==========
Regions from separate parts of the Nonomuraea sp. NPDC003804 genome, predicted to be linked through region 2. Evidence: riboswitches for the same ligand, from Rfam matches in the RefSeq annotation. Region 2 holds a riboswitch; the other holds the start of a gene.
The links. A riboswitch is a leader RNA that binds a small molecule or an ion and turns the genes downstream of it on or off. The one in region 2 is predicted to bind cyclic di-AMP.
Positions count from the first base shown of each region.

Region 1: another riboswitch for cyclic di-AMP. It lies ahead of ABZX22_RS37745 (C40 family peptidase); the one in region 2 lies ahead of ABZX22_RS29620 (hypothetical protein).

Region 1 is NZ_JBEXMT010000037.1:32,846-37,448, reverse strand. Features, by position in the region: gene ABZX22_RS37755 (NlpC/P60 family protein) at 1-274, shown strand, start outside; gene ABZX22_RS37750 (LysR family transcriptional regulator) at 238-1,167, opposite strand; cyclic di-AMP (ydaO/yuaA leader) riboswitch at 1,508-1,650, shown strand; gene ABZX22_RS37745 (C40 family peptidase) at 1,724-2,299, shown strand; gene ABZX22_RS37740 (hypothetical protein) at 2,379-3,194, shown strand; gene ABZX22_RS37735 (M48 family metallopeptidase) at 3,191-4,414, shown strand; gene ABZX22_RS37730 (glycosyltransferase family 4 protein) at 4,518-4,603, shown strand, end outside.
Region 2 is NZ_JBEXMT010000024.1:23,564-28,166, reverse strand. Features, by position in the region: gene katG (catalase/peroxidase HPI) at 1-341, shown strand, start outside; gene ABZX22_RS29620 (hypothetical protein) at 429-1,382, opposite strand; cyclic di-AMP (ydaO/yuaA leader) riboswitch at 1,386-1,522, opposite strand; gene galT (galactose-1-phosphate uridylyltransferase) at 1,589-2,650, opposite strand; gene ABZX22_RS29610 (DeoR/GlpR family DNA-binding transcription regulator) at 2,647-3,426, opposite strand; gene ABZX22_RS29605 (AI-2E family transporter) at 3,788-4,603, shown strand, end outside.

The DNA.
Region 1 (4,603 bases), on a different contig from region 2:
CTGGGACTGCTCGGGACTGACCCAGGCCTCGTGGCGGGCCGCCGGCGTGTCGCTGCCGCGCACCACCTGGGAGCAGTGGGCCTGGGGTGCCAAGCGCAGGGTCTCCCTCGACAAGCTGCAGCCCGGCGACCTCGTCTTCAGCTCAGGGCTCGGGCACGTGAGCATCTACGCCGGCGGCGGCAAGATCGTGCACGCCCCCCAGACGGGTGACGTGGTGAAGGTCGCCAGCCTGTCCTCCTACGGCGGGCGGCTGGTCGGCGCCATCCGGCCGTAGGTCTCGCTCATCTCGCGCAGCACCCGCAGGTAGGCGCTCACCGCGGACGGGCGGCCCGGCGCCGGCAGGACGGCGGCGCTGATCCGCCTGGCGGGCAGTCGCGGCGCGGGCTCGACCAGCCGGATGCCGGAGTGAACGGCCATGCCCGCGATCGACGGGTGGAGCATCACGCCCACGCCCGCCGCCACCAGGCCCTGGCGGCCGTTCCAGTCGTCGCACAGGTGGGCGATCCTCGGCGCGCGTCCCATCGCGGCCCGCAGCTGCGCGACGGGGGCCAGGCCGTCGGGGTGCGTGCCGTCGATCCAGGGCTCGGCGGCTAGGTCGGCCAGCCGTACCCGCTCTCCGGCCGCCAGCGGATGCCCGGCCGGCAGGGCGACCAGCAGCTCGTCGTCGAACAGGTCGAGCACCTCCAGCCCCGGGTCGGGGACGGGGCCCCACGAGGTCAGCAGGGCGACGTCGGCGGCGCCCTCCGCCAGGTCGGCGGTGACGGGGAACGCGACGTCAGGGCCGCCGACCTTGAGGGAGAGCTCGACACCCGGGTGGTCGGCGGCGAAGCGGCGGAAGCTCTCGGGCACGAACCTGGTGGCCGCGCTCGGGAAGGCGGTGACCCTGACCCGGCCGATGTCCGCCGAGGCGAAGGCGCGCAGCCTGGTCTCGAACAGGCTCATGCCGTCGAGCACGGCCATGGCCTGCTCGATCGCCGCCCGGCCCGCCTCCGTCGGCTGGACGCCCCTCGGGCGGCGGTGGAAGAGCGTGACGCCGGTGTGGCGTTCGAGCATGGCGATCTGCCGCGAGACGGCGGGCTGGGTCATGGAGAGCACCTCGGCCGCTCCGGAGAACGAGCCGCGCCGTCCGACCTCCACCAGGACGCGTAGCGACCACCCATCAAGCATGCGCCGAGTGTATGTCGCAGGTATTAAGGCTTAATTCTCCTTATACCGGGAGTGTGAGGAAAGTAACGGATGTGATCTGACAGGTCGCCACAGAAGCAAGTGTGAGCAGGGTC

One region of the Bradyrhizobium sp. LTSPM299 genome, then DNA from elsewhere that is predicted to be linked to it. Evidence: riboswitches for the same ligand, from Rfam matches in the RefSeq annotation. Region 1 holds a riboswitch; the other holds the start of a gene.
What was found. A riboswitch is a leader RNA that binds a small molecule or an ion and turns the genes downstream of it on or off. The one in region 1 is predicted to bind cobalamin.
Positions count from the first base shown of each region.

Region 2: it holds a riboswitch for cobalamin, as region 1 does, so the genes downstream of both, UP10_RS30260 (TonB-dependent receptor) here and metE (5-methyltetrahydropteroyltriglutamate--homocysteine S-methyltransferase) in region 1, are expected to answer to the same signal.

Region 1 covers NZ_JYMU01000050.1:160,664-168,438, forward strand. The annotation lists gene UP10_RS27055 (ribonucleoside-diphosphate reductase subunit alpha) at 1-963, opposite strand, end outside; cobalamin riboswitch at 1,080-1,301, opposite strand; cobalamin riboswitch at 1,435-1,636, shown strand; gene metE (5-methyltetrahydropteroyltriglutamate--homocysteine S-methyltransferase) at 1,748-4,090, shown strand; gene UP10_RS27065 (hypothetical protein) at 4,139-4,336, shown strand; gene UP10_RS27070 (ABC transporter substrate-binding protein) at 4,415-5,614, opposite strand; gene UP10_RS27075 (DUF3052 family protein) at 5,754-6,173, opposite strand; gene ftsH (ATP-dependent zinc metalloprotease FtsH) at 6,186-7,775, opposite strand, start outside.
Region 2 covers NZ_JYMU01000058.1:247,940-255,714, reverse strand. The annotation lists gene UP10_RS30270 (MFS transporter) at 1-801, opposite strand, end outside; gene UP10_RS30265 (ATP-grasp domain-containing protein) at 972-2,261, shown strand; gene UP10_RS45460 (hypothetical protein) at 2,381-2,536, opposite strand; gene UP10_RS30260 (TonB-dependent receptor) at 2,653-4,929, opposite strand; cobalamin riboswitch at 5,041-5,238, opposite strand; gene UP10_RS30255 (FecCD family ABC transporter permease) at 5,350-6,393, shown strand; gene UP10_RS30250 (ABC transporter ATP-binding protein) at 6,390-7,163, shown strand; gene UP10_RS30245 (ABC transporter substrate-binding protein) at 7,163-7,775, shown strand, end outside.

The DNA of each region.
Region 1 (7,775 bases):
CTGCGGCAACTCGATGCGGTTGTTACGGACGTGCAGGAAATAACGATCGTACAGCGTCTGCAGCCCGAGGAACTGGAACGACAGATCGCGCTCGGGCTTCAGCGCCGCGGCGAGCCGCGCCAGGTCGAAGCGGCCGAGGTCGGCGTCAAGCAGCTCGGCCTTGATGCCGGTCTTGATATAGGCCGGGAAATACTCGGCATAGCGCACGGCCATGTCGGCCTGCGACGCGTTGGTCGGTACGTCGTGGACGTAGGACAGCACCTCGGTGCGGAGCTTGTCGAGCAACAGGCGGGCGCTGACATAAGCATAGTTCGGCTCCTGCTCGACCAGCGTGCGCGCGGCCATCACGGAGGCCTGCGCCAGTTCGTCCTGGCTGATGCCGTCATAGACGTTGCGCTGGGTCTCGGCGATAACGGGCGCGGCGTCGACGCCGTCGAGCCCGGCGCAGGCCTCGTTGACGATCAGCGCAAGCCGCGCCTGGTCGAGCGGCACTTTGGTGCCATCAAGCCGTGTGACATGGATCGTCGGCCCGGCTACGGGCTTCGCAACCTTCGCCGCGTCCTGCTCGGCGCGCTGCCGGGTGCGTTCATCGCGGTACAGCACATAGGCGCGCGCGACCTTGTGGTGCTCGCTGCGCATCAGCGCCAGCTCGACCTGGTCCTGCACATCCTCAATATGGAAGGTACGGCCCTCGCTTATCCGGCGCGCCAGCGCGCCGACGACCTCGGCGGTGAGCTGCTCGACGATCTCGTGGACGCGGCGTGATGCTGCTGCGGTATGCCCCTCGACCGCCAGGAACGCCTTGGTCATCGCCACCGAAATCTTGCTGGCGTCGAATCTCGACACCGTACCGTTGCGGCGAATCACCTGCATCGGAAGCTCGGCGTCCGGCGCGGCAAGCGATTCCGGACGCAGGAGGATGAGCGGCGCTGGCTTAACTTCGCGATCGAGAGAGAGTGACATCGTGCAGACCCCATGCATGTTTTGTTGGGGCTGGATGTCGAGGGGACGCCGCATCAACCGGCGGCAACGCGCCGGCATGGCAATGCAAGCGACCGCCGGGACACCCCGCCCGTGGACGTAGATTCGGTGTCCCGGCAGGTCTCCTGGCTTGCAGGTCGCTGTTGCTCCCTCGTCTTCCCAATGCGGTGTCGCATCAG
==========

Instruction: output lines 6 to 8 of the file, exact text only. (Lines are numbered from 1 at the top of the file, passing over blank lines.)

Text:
Region 2 is NZ_JBEXMT010000024.1:23,564-28,166, reverse strand. Features, by position in the region: gene katG (catalase/peroxidase HPI) at 1-341, shown strand, start outside; gene ABZX22_RS29620 (hypothetical protein) at 429-1,382, opposite strand; cyclic di-AMP (ydaO/yuaA leader) riboswitch at 1,386-1,522, opposite strand; gene galT (galactose-1-phosphate uridylyltransferase) at 1,589-2,650, opposite strand; gene ABZX22_RS29610 (DeoR/GlpR family DNA-binding transcription regulator) at 2,647-3,426, opposite strand; gene ABZX22_RS29605 (AI-2E family transporter) at 3,788-4,603, shown strand, end outside.

The DNA.
Region 1 (4,603 bases), on a different contig from region 2: